Open Book: The Photographer’s Art

Julia Margaret Cameron, <i>Madonna and Two Children,</i> 1864, albumen print: artistically arranged&mdash;but could she control the expressions?

Burden professor of photography Robin Kelsey is the rare art historian with a Yale law degree (read the profile, “From Daguerreotype to Photoshop,” January-February 2009). His new book, Photography and the Art of Chance (Harvard University Press, $32.95), addresses the aesthetic and intellectual problem of the medium as art, given the means of its creation, which can have a tenuous relationship to intent. From the introduction:

 

Can photographs be art? Institutionally, the answer is obviously yes. Our art museums and galleries abound in photography, and our scholarly journals lavish photographs with attention once reserved for work in other media.…

The situation, however, is not as rosy and simple as all that. It’s not as though the art world assimilated photography solely on the basis of disinterested inquiry and careful argument. There were many incentives at work, including the lure of a profitable new market and the desire for more accessible museums.…Although some troubling aspects of these terms have received significant attention in recent years, one issue remains neglected: chance.

Photography is prone to chance. Every taker of snapshots knows that. The first look at a hastily taken picture is an act of discovery. In this one, an expression is exuberant or a gesture is winning; in that one, a mouth is agape or a hand blocks a face. Once in a blue moon, a rank amateur produces an exquisite picture. Trained photographers may be better at anticipating when and how such a picture might be made, but even they take scores of shots for every one worth posting or publishing.…Has the person who has accidentally taken a superb photograph made a work of art? The conspicuous role of chance in photography sets it apart from arts such as painting or literature. Whereas in a traditionally deliberate art form, such as the novel, chance comes across as something contrived, in photography it comes across as something encountered. What does it mean that photography so often entails a process of haphazard making and careful sorting?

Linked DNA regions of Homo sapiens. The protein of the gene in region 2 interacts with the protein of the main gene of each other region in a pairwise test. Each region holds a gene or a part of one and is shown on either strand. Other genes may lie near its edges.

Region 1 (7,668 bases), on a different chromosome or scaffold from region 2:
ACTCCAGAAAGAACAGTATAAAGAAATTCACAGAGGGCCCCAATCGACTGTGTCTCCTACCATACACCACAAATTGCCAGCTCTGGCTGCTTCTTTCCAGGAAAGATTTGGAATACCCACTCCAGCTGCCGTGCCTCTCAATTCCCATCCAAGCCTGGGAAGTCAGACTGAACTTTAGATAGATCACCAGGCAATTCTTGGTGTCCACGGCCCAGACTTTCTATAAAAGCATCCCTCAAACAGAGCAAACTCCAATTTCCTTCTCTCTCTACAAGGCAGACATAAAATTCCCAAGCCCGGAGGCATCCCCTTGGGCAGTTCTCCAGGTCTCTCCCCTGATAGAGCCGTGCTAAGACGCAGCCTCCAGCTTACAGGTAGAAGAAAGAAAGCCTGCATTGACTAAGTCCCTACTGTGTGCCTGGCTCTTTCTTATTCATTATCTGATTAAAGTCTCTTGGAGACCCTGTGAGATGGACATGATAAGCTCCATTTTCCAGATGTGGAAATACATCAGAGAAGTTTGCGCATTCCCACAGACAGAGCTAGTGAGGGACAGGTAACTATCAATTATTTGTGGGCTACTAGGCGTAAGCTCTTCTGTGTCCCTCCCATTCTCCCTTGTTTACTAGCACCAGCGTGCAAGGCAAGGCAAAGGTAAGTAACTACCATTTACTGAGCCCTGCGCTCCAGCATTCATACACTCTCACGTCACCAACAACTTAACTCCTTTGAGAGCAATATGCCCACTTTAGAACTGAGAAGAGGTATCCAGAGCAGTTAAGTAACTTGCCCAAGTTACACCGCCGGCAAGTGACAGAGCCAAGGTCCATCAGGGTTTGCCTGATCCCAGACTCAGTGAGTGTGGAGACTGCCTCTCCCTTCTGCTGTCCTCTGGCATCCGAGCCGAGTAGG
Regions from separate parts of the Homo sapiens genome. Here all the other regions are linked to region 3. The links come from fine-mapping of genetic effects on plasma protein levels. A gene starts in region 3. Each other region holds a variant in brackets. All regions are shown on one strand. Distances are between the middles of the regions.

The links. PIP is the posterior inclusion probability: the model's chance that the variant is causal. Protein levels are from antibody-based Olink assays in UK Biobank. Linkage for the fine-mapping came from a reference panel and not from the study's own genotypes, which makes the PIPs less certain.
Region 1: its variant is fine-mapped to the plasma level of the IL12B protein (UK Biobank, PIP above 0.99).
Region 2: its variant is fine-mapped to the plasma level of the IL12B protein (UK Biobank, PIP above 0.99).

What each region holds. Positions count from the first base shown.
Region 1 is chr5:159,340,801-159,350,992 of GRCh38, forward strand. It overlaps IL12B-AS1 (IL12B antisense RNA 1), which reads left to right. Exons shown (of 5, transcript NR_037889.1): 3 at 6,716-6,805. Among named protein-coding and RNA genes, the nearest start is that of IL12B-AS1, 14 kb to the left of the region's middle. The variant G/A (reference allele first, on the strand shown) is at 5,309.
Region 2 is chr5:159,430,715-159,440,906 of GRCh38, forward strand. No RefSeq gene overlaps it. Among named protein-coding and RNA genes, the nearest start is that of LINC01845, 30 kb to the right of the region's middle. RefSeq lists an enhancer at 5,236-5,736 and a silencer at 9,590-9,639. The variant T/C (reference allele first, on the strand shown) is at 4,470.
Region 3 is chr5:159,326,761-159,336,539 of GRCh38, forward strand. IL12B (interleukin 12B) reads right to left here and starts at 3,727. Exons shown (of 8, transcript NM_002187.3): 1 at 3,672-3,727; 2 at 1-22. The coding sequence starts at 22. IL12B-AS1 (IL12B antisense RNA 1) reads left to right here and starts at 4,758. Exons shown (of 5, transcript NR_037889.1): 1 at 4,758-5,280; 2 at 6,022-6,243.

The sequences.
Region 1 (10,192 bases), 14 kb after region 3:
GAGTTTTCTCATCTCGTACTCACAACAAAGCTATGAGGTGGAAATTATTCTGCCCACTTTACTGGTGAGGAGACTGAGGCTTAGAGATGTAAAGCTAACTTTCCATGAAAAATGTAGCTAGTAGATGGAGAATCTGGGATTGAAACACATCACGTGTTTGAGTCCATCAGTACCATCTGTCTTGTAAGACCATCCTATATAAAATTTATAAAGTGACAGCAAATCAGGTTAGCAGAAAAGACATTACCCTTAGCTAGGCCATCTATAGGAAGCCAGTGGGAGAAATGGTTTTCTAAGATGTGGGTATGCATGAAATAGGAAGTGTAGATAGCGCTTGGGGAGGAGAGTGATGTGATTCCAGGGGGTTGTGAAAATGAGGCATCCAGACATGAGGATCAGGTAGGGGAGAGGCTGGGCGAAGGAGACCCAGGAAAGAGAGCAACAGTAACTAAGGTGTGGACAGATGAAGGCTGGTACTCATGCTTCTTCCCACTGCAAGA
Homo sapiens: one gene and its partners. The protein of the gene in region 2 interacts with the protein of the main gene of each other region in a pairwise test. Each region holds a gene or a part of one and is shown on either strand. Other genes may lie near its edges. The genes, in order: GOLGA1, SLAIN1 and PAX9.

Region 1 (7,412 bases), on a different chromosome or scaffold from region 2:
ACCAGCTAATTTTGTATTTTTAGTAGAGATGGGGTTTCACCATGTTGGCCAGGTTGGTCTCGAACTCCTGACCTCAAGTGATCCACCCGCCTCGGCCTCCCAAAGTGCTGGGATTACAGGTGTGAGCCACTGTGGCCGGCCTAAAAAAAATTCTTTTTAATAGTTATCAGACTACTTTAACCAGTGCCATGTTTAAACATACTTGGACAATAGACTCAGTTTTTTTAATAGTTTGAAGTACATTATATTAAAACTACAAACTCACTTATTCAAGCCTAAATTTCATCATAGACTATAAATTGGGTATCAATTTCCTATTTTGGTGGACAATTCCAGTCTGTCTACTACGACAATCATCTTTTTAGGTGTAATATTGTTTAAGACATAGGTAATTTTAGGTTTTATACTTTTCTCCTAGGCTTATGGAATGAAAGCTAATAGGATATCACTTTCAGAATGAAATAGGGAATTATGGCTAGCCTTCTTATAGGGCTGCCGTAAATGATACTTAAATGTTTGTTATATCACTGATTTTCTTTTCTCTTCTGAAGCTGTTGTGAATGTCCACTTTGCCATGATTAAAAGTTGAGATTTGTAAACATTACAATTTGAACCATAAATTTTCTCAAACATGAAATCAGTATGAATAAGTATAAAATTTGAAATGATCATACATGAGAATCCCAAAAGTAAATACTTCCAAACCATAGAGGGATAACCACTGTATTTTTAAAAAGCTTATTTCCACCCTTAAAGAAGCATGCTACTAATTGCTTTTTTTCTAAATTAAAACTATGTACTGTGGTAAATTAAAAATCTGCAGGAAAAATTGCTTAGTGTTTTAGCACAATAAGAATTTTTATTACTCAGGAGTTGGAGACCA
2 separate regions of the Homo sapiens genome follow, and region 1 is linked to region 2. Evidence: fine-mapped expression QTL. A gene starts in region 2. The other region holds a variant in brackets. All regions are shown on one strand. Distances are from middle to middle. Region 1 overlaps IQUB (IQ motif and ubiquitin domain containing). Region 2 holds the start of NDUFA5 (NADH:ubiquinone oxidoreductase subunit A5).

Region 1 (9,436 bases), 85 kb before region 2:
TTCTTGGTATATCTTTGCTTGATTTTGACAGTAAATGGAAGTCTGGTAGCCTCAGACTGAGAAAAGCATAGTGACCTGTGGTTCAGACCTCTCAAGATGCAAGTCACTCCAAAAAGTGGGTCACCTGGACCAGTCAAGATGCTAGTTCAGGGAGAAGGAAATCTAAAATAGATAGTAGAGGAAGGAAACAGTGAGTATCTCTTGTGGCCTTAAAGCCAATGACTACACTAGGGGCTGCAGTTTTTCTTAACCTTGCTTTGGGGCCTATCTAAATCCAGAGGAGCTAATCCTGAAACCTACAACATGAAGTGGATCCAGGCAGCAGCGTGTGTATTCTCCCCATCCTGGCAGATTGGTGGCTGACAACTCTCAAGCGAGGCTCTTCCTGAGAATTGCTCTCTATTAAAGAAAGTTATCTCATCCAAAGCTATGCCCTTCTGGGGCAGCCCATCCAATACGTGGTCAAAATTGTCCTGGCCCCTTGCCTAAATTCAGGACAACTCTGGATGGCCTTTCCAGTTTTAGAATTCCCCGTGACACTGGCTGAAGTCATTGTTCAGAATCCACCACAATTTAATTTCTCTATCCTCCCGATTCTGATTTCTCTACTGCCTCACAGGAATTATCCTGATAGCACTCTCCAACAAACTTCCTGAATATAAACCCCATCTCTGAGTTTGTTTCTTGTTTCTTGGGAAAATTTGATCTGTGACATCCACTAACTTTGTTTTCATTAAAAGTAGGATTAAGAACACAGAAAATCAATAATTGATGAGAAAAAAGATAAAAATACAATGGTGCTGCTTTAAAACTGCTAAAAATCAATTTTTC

These are questions that the art world has tended to muffle or ignore. Chance, one might say, lacks a constituency. Generally speaking, it valorizes neither the photograph nor the photographer. Most photographers, collectors, and curators would prefer to suggest that a picture speaks for itself and therefore the circumstances of its production are immaterial, or to presume that pictorial success reflects a mastery of the medium. But… [p]hotographs, to be meaningful, must be products of history, and that history is haunted by chance.

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